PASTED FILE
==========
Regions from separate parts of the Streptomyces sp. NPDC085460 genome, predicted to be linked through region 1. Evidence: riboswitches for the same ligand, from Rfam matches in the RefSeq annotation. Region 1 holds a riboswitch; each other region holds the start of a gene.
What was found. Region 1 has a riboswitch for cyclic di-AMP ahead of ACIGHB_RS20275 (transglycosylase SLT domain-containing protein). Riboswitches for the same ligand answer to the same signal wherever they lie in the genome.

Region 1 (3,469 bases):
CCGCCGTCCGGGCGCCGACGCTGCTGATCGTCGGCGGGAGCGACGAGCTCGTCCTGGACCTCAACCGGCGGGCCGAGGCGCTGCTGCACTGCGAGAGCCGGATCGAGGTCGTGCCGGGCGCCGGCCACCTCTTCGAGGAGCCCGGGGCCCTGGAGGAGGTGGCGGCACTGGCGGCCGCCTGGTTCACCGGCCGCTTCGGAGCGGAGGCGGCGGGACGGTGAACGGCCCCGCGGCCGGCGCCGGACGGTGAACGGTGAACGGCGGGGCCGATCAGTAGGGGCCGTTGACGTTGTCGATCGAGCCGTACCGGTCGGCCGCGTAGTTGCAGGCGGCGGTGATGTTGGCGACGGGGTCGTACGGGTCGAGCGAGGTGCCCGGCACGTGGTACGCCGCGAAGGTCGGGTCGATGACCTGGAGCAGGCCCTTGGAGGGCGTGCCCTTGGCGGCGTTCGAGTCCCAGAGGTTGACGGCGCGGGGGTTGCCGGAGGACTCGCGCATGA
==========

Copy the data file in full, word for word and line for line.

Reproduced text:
Regions from separate parts of the Streptomyces sp. NPDC085460 genome, predicted to be linked through region 1. Evidence: riboswitches for the same ligand, from Rfam matches in the RefSeq annotation. Region 1 holds a riboswitch; each other region holds the start of a gene.
What was found. Region 1 has a riboswitch for cyclic di-AMP ahead of ACIGHB_RS20275 (transglycosylase SLT domain-containing protein). Riboswitches for the same ligand answer to the same signal wherever they lie in the genome.

Region 1 (3,469 bases):
CCGCCGTCCGGGCGCCGACGCTGCTGATCGTCGGCGGGAGCGACGAGCTCGTCCTGGACCTCAACCGGCGGGCCGAGGCGCTGCTGCACTGCGAGAGCCGGATCGAGGTCGTGCCGGGCGCCGGCCACCTCTTCGAGGAGCCCGGGGCCCTGGAGGAGGTGGCGGCACTGGCGGCCGCCTGGTTCACCGGCCGCTTCGGAGCGGAGGCGGCGGGACGGTGAACGGCCCCGCGGCCGGCGCCGGACGGTGAACGGTGAACGGCGGGGCCGATCAGTAGGGGCCGTTGACGTTGTCGATCGAGCCGTACCGGTCGGCCGCGTAGTTGCAGGCGGCGGTGATGTTGGCGACGGGGTCGTACGGGTCGAGCGAGGTGCCCGGCACGTGGTACGCCGCGAAGGTCGGGTCGATGACCTGGAGCAGGCCCTTGGAGGGCGTGCCCTTGGCGGCGTTCGAGTCCCAGAGGTTGACGGCGCGGGGGTTGCCGGAGGACTCGCGCATGA